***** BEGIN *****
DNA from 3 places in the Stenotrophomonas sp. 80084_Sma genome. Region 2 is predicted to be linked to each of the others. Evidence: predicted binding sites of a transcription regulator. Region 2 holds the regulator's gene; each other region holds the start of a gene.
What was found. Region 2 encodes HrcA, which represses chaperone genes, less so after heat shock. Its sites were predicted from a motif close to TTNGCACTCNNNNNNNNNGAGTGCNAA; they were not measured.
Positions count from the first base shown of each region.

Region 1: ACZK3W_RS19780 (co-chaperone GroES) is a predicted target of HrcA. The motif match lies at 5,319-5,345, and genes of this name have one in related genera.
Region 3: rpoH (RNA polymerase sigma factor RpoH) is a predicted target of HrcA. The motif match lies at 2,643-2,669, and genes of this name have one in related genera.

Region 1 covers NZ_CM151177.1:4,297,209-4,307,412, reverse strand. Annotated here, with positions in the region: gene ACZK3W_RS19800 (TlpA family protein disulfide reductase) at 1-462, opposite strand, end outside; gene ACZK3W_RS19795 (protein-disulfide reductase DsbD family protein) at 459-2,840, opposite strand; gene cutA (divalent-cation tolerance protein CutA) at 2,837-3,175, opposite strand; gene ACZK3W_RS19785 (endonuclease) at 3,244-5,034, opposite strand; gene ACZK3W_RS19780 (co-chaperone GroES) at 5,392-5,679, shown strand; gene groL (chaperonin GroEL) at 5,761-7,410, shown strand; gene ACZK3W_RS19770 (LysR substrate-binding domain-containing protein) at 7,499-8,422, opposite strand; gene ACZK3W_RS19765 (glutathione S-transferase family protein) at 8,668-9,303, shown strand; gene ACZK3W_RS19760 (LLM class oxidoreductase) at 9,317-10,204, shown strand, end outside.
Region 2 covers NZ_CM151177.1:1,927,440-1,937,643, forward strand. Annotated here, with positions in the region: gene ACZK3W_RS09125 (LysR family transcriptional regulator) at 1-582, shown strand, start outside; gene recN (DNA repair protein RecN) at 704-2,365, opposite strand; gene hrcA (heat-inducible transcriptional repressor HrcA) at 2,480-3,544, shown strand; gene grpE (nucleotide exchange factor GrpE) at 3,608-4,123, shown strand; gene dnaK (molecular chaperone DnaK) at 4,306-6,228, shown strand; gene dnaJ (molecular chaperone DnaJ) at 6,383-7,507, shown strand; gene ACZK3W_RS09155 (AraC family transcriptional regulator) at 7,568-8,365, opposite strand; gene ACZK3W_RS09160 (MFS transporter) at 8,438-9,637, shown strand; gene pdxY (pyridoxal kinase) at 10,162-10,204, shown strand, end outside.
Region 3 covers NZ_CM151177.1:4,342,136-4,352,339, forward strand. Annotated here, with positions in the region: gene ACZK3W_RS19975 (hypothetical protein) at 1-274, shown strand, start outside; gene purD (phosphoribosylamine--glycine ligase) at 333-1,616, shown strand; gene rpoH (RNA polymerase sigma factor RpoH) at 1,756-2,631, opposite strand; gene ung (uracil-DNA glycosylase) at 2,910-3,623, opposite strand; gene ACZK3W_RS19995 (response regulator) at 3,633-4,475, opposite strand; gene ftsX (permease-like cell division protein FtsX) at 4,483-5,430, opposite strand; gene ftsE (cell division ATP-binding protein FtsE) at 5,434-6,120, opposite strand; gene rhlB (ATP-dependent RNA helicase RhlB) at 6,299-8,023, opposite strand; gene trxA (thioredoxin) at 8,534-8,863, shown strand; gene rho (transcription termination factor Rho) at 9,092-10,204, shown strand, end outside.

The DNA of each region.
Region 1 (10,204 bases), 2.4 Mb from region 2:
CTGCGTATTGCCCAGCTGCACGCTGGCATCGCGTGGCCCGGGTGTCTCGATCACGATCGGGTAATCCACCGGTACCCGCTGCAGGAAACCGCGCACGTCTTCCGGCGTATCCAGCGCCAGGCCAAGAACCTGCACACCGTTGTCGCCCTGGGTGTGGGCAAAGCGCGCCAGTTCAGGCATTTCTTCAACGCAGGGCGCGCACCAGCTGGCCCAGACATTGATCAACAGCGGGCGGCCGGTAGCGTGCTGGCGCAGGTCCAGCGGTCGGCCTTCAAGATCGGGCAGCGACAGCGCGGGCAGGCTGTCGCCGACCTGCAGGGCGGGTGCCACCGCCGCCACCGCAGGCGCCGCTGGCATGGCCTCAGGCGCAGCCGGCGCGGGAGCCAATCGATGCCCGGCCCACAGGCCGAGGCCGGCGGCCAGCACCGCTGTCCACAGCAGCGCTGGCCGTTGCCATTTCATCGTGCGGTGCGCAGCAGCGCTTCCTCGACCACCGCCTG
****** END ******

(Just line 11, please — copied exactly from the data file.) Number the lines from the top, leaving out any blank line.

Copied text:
CTGCGTATTGCCCAGCTGCACGCTGGCATCGCGTGGCCCGGGTGTCTCGATCACGATCGGGTAATCCACCGGTACCCGCTGCAGGAAACCGCGCACGTCTTCCGGCGTATCCAGCGCCAGGCCAAGAACCTGCACACCGTTGTCGCCCTGGGTGTGGGCAAAGCGCGCCAGTTCAGGCATTTCTTCAACGCAGGGCGCGCACCAGCTGGCCCAGACATTGATCAACAGCGGGCGGCCGGTAGCGTGCTGGCGCAGGTCCAGCGGTCGGCCTTCAAGATCGGGCAGCGACAGCGCGGGCAGGCTGTCGCCGACCTGCAGGGCGGGTGCCACCGCCGCCACCGCAGGCGCCGCTGGCATGGCCTCAGGCGCAGCCGGCGCGGGAGCCAATCGATGCCCGGCCCACAGGCCGAGGCCGGCGGCCAGCACCGCTGTCCACAGCAGCGCTGGCCGTTGCCATTTCATCGTGCGGTGCGCAGCAGCGCTTCCTCGACCACCGCCTG